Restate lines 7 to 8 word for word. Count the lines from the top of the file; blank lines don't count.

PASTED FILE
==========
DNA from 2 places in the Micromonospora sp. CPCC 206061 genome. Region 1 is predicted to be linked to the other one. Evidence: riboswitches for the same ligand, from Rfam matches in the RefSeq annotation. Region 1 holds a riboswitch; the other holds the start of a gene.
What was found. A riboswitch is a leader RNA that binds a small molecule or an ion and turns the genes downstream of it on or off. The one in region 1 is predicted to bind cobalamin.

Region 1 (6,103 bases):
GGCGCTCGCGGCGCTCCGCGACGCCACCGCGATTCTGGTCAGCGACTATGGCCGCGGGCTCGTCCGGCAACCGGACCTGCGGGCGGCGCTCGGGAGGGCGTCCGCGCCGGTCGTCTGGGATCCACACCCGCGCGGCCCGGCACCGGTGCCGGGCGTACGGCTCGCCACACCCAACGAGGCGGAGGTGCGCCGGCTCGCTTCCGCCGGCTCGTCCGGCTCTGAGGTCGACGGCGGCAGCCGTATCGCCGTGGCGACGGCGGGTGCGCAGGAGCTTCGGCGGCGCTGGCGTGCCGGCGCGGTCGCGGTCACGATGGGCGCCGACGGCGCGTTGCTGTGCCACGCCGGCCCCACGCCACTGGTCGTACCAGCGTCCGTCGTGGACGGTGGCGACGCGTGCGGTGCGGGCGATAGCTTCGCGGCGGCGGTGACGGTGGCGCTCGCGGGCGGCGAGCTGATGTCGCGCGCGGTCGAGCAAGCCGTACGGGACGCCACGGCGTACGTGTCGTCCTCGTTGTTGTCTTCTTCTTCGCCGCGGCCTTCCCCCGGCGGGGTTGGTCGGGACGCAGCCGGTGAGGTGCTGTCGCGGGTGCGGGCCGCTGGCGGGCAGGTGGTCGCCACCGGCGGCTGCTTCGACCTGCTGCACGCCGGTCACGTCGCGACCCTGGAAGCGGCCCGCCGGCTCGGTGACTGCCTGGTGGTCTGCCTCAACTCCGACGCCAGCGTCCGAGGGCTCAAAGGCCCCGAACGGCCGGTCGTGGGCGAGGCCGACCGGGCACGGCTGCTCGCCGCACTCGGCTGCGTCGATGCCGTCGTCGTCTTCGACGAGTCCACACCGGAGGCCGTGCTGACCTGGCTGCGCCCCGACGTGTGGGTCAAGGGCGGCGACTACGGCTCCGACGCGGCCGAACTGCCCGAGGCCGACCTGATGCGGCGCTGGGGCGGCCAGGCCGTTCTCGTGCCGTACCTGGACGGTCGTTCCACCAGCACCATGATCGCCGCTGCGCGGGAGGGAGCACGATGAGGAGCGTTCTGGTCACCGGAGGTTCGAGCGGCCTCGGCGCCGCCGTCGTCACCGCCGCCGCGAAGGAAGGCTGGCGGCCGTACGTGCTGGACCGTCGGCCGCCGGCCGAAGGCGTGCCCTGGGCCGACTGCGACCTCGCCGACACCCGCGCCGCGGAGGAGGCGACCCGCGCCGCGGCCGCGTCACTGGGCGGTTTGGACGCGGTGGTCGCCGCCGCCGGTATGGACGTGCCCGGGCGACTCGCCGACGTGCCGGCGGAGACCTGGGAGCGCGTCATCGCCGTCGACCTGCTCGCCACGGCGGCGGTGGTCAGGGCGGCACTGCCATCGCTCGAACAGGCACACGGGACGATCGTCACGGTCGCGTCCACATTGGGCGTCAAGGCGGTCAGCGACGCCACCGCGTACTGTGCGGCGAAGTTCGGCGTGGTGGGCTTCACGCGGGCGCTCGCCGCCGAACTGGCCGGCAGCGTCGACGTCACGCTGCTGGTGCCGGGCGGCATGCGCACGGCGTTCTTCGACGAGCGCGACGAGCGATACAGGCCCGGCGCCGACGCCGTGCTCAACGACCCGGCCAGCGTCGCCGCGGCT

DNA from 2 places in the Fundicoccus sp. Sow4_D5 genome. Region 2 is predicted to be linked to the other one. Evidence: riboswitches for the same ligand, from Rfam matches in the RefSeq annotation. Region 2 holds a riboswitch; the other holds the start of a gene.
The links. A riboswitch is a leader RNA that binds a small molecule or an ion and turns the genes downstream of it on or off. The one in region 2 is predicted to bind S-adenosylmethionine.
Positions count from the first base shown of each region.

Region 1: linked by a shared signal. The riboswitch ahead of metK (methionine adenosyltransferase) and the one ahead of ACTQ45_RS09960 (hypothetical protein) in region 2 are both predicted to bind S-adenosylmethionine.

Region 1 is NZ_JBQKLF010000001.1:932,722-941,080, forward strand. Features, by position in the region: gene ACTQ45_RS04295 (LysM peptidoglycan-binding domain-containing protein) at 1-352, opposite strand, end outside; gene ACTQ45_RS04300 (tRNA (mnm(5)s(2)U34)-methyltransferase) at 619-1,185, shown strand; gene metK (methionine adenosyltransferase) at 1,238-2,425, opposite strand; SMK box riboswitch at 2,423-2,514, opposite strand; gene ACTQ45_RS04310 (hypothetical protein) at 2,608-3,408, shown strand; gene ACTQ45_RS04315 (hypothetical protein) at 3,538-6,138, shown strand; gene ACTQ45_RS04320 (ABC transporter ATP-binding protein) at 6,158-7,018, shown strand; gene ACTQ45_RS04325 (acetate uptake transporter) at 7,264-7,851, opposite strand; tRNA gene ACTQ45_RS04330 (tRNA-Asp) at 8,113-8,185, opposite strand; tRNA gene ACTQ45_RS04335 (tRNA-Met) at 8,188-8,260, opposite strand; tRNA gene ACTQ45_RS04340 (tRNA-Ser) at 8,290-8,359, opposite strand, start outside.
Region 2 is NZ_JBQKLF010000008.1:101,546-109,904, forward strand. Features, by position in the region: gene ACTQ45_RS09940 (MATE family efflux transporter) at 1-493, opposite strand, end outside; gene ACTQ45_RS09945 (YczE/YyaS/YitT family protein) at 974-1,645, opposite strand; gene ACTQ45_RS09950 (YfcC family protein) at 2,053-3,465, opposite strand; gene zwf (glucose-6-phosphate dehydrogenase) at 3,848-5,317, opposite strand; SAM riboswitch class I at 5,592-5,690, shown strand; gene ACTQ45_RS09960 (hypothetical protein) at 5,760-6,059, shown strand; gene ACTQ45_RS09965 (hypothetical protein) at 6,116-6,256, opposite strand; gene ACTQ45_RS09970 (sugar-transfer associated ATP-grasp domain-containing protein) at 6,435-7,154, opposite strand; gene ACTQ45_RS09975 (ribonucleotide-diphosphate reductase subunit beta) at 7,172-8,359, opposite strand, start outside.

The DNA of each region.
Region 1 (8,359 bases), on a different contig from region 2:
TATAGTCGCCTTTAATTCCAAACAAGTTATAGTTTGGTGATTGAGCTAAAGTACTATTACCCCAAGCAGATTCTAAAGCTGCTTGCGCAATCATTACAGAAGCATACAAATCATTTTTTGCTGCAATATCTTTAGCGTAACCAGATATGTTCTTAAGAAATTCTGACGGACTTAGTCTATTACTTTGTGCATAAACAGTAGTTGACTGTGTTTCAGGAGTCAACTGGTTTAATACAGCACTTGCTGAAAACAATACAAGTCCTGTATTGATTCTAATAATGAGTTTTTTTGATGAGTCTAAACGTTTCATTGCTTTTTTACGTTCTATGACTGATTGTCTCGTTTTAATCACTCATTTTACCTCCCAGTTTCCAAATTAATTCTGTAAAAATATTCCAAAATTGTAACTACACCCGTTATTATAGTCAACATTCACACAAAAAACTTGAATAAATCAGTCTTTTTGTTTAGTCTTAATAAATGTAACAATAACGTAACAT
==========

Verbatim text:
Positions count from the first base shown of each region.

Region 1: linked by a shared signal. The riboswitch ahead of metK (methionine adenosyltransferase) and the one ahead of ACTQ45_RS09960 (hypothetical protein) in region 2 are both predicted to bind S-adenosylmethionine.